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Water Fall Spotting

Posted by on May 18, 2014

Nature’s Wonders

UR_Aaron sitting on rock

Still day two of our family travels in southern Oregon. We left majestic Crater Lake and started to head back to base camp in Roseburg, Oregon. With the beautiful lake behind us, we decided to see how many waterfalls we could visit before we got back and darkness came. Along Route 138 there are more than a dozen stunning waterfalls flowing into the mighty Umpqua River to stop and see right off the road. Some require a short walk while others are within sight of your car. Each one is unique and impressive. Learn more here!

Tip: Plan a whole day for this and bring snacks and a pick-nick lunch! There are no restaurants or gas stations, but the park restrooms are very well kept.


Our first waterfall was Clearwater Falls. This smaller falls cascades over, thru, and under emerald green moss covered rocks and tree roots. The water looks like it is gushing out of the ground instead of over it. A short walk up the 29 foot slope brings you to the top of the falls where you can see the calm, clear spring-fed pool that is the source of the falls. Aaron and I both braved a crossing of the water by using a downed tree as a tight-rope. We really wanted to stay and enjoy the scenic meadow and spring, but we had more to see!

Tip: Bring sturdy walking shoes and a water-proof jacket for the spray (or get wet!).

WSB_boys on log above falls

Next up was Whitehorse Falls. This is another small falls, but still impressive. A well-maintained wood walk-way allows you to easily get in front of the falls for a grand view. Thousands of gallons a minute of pure snow-melt water roared over the short drop. Aaron and Elijah made Mish and I a little nervous by inching out on a log that straddled the top of the falls. Great picture, but nerve-racking.

Watson Falls

We headed for our next waterfall, Watson Falls. Watson Falls was by far the most impressive of the cascades. The falls hurtle over a cathedral amphitheater wall of basalt 293 feet high, crashing into a long talus slope with a deafening roar. The cold spray from the falls mists everything around, including us. We had another scare form our other furry four-footed son, Albie. He decided he was done with sightseeing and headed back to the car without us. We spent a frantic 10 minutes yelling and looking for him. Mish ran back to the car to find Albie patiently waiting to go.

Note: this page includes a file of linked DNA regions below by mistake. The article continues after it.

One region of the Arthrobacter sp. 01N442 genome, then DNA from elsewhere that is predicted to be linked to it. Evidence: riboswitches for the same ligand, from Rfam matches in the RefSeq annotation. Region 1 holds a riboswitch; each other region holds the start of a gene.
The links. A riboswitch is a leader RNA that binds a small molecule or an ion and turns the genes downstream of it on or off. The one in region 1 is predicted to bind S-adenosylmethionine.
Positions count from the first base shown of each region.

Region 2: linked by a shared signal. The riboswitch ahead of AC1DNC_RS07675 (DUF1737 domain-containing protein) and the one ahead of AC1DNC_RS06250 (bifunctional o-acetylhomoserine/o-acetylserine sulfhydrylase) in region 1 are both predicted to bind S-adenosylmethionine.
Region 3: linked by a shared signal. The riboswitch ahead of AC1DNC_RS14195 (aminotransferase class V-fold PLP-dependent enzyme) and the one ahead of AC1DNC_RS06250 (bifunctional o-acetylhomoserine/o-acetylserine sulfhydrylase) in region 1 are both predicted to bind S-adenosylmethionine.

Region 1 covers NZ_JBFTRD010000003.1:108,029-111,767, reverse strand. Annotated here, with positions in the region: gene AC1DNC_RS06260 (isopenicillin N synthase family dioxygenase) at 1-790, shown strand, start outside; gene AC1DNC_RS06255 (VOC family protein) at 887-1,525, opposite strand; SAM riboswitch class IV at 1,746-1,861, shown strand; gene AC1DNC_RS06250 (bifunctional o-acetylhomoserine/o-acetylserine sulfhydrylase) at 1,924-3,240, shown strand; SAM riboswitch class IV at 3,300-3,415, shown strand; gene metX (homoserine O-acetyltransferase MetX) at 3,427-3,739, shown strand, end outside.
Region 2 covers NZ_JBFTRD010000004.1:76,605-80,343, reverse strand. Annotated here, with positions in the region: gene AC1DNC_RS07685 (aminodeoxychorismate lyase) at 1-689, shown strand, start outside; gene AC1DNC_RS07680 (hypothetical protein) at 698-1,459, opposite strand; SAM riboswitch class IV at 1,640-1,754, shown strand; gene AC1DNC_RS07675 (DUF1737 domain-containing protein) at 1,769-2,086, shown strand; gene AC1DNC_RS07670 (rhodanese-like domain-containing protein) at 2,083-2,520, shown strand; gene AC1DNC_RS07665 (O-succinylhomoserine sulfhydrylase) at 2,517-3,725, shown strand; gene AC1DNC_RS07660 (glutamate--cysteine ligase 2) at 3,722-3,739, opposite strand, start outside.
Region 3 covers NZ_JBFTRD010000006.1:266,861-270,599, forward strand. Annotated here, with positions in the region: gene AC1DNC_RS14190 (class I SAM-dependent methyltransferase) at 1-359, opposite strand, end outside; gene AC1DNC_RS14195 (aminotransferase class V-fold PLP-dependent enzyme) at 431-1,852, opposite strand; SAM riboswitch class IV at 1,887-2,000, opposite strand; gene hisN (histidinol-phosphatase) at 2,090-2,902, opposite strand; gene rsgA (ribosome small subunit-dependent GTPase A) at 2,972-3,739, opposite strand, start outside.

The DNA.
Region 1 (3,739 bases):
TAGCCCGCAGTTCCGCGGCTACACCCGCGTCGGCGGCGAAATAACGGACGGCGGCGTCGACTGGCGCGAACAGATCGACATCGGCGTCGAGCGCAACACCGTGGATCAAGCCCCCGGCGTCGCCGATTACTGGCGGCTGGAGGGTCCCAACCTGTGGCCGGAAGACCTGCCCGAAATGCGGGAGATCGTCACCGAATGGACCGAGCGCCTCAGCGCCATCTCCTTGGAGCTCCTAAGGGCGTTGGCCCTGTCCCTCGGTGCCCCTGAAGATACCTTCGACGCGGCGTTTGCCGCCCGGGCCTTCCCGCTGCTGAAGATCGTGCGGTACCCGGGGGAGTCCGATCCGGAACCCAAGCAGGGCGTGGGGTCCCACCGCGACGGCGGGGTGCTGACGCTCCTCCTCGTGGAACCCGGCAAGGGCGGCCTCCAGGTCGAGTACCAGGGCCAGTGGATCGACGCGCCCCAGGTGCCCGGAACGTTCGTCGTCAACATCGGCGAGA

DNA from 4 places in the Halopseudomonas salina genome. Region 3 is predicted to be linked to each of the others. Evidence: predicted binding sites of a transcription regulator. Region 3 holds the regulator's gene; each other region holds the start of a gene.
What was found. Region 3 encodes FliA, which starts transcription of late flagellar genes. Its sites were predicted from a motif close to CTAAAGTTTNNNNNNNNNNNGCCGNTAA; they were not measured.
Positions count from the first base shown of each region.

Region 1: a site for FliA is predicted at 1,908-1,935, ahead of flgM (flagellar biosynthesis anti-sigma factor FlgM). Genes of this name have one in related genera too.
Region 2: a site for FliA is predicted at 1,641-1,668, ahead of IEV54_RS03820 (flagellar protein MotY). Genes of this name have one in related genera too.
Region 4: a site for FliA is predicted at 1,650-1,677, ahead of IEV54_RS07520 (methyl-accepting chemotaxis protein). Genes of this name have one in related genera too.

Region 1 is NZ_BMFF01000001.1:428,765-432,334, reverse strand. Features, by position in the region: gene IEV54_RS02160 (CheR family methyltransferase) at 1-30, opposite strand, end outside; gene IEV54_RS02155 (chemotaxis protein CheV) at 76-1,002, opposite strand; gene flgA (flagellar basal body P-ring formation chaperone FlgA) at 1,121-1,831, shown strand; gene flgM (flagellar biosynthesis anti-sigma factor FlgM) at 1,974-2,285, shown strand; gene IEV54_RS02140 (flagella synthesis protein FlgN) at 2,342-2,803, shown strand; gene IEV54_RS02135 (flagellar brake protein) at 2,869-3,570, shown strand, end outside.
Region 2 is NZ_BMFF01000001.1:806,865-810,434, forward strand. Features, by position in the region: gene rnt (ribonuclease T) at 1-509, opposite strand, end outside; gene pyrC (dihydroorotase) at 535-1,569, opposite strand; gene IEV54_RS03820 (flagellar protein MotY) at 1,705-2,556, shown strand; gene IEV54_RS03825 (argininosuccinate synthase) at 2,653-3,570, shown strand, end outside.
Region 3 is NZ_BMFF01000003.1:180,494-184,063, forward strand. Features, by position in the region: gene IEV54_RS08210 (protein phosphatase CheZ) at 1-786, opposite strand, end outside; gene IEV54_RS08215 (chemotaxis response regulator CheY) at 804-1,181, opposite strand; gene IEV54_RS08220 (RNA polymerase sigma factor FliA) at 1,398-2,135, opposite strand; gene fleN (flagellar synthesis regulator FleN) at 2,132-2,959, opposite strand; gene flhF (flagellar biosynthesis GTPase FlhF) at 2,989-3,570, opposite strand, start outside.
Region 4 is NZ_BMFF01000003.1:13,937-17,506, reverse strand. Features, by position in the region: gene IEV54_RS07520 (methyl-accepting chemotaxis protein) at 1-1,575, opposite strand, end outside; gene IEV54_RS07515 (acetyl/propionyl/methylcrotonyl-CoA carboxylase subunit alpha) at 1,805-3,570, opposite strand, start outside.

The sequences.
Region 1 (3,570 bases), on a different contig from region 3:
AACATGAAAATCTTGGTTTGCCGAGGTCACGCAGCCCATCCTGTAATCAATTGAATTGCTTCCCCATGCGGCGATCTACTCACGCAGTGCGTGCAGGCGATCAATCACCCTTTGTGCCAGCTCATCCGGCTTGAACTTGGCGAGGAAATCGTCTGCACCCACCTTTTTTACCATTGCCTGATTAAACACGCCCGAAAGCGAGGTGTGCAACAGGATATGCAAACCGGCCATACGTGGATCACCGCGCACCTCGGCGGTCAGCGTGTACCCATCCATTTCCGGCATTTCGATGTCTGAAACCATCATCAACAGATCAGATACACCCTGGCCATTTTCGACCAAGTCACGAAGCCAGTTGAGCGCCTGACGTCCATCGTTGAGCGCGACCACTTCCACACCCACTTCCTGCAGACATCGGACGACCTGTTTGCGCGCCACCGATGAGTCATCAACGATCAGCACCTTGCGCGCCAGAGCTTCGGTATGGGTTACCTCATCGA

Hint: Walk all the way past the small wooden foot bridge to the base of the falls, it is worth the extra exertion!

At our next waterfall, we left Albie in the car (he preferred it). Fall Creek Falls is actually a series of 4 falls that drop a total of about 120 feet. Even if it is not a single plunge, they were still amazing. Luckily we had no scares this time. We simply enjoyed Mother Nature’s impressive show.

UR_Elijah close up rock

Last up was Susan Falls. This is the only one that you will have to hike in a mile to see, but it is well worth it. Your reward is an up-close and personal encounter with a 35 foot veil of water. I liked this falls not because of its size, but for its simple beauty. The way the water spread out along the rock face made for a perfect picture of natural beauty.

By the time we left Susan Fall, the light was getting very dim. Even though there were more falls to spot, we decided that we had a grand experience and would save the others for another time. Some things just should not be rushed. Plus, we had a busy day planned for tomorrow and wanted to get some food and rest. So, off we went feeling very inspired and looked for a late dinner.

Final Tip: Relax, slow down, enjoy the simple pleasure of being with your family.


Next week: The Oregon Vortex!

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